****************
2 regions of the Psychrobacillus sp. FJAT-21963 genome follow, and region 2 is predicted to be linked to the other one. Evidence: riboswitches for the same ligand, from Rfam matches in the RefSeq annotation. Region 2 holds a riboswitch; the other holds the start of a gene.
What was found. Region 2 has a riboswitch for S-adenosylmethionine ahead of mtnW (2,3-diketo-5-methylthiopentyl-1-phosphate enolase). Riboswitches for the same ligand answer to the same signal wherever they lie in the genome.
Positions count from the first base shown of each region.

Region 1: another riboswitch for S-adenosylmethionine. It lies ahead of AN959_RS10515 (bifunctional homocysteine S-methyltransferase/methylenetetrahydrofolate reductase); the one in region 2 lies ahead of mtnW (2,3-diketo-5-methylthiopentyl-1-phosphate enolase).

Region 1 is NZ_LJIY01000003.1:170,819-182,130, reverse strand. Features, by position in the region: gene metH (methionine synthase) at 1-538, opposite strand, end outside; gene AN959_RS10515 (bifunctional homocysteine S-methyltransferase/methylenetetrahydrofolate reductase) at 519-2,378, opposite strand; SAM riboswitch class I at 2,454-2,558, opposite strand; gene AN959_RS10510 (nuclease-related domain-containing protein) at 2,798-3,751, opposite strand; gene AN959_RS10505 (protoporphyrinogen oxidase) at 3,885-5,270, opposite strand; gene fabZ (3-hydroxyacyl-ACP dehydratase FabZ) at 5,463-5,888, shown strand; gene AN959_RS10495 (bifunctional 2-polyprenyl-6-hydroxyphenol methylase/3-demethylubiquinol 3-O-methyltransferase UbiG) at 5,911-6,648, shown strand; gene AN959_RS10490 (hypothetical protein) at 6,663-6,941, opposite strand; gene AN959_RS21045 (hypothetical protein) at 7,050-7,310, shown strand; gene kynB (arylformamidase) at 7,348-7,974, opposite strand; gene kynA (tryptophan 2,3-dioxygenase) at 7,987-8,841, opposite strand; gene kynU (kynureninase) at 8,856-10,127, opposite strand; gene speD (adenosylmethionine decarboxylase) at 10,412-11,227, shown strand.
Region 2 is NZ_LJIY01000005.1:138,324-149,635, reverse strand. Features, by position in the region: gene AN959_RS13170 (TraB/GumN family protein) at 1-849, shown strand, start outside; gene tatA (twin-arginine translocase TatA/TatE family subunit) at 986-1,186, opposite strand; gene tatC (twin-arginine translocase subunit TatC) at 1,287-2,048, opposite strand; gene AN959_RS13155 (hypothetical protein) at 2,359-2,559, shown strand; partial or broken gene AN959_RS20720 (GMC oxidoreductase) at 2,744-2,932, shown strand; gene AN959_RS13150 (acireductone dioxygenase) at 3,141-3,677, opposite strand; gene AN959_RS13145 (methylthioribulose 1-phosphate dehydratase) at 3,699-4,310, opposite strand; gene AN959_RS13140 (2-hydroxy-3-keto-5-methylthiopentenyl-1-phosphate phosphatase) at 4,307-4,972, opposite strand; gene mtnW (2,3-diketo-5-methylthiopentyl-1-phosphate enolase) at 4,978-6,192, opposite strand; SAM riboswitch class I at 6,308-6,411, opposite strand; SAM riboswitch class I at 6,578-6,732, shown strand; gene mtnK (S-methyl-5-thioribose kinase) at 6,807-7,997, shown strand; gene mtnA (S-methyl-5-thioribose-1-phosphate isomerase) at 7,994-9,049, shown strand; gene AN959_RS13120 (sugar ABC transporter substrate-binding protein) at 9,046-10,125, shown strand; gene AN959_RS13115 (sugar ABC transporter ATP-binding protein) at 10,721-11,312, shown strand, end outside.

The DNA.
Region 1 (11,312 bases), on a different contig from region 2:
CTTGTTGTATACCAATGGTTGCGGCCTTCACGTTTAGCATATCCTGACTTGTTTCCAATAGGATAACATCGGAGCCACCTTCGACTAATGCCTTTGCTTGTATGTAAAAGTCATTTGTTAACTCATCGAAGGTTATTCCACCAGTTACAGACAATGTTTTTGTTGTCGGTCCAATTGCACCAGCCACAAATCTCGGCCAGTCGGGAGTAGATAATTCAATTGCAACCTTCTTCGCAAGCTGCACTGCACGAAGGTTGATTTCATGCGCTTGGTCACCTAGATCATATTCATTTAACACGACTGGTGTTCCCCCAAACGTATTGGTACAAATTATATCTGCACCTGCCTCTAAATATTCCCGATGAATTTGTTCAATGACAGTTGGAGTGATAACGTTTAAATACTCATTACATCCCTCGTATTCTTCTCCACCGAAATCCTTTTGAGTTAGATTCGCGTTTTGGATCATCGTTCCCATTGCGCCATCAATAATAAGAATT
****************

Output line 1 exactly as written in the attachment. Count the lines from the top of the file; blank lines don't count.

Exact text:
2 regions of the Psychrobacillus sp. FJAT-21963 genome follow, and region 2 is predicted to be linked to the other one. Evidence: riboswitches for the same ligand, from Rfam matches in the RefSeq annotation. Region 2 holds a riboswitch; the other holds the start of a gene.